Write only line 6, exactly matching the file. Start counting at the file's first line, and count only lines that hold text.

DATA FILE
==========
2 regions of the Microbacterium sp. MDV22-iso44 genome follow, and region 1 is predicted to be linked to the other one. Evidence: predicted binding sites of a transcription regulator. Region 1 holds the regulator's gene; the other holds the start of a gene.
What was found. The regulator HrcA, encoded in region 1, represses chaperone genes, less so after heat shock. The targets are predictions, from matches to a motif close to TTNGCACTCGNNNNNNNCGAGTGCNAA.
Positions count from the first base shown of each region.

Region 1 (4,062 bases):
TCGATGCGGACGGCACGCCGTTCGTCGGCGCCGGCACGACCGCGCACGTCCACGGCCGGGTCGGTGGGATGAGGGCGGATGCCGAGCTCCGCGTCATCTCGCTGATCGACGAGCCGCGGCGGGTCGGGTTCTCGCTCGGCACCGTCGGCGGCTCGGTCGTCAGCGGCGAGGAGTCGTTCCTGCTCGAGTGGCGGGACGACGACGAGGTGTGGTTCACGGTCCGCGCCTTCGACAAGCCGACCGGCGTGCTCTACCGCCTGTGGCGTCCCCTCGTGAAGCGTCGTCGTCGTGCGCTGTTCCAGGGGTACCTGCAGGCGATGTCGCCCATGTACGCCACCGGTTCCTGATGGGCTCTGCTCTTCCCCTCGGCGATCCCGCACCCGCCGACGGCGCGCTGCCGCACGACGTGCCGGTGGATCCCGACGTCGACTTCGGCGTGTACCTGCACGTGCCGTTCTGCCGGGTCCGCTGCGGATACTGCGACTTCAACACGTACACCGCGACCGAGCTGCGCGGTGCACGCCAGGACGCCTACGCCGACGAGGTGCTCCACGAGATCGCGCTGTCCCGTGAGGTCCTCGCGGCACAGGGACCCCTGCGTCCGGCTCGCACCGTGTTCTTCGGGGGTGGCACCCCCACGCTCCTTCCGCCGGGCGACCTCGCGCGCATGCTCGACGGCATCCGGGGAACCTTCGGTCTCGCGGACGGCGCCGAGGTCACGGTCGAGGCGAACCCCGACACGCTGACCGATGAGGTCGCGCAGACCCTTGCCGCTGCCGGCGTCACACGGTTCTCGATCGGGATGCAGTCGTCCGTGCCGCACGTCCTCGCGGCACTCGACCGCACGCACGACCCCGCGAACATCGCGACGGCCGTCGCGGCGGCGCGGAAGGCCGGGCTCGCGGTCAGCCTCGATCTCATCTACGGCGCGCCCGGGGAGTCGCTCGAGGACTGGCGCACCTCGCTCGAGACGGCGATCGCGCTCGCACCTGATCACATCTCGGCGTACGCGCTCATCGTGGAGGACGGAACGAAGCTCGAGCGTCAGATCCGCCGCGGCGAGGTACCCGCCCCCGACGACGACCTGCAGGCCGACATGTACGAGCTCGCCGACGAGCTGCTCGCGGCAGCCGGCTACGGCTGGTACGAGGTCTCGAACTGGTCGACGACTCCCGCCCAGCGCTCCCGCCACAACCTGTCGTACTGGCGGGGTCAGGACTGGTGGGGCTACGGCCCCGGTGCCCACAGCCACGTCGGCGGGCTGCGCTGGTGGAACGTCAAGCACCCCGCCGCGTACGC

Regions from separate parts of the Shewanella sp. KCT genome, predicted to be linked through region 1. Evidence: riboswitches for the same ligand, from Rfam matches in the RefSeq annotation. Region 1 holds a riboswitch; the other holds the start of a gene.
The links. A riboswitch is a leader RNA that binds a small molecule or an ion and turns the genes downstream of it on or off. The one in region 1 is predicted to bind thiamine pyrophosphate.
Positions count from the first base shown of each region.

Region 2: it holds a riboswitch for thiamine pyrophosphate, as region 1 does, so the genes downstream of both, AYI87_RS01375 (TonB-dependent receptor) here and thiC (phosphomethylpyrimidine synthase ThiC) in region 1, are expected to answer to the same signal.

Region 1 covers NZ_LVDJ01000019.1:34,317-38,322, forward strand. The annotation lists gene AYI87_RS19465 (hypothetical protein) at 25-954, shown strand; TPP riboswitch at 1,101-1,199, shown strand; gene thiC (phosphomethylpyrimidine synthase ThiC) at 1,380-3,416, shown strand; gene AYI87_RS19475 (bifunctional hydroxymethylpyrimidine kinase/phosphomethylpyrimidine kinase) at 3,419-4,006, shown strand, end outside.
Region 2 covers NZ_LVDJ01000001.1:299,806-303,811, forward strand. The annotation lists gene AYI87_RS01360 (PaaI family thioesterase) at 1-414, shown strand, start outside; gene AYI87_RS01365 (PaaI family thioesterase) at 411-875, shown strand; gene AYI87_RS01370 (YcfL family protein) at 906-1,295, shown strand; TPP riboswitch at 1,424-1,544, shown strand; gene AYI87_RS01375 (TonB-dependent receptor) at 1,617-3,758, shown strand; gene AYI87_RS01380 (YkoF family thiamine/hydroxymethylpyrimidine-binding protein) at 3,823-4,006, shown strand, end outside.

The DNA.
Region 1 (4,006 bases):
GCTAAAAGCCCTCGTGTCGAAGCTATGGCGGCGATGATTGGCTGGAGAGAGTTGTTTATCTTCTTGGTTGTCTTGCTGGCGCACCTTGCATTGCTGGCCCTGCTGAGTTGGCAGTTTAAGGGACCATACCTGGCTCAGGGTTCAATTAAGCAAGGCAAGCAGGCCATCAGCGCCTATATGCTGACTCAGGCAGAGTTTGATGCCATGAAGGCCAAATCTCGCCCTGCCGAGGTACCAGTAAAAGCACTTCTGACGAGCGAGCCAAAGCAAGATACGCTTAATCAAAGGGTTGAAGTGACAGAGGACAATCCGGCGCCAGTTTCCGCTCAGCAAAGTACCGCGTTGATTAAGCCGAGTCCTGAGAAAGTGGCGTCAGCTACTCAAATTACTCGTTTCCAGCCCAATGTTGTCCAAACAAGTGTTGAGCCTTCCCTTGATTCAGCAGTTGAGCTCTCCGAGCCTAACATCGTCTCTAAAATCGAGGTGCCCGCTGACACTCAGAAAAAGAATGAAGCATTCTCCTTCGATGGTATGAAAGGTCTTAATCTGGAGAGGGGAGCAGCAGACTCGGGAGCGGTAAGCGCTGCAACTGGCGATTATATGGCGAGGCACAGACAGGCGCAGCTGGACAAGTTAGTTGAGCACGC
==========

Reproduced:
Regions from separate parts of the Shewanella sp. KCT genome, predicted to be linked through region 1. Evidence: riboswitches for the same ligand, from Rfam matches in the RefSeq annotation. Region 1 holds a riboswitch; the other holds the start of a gene.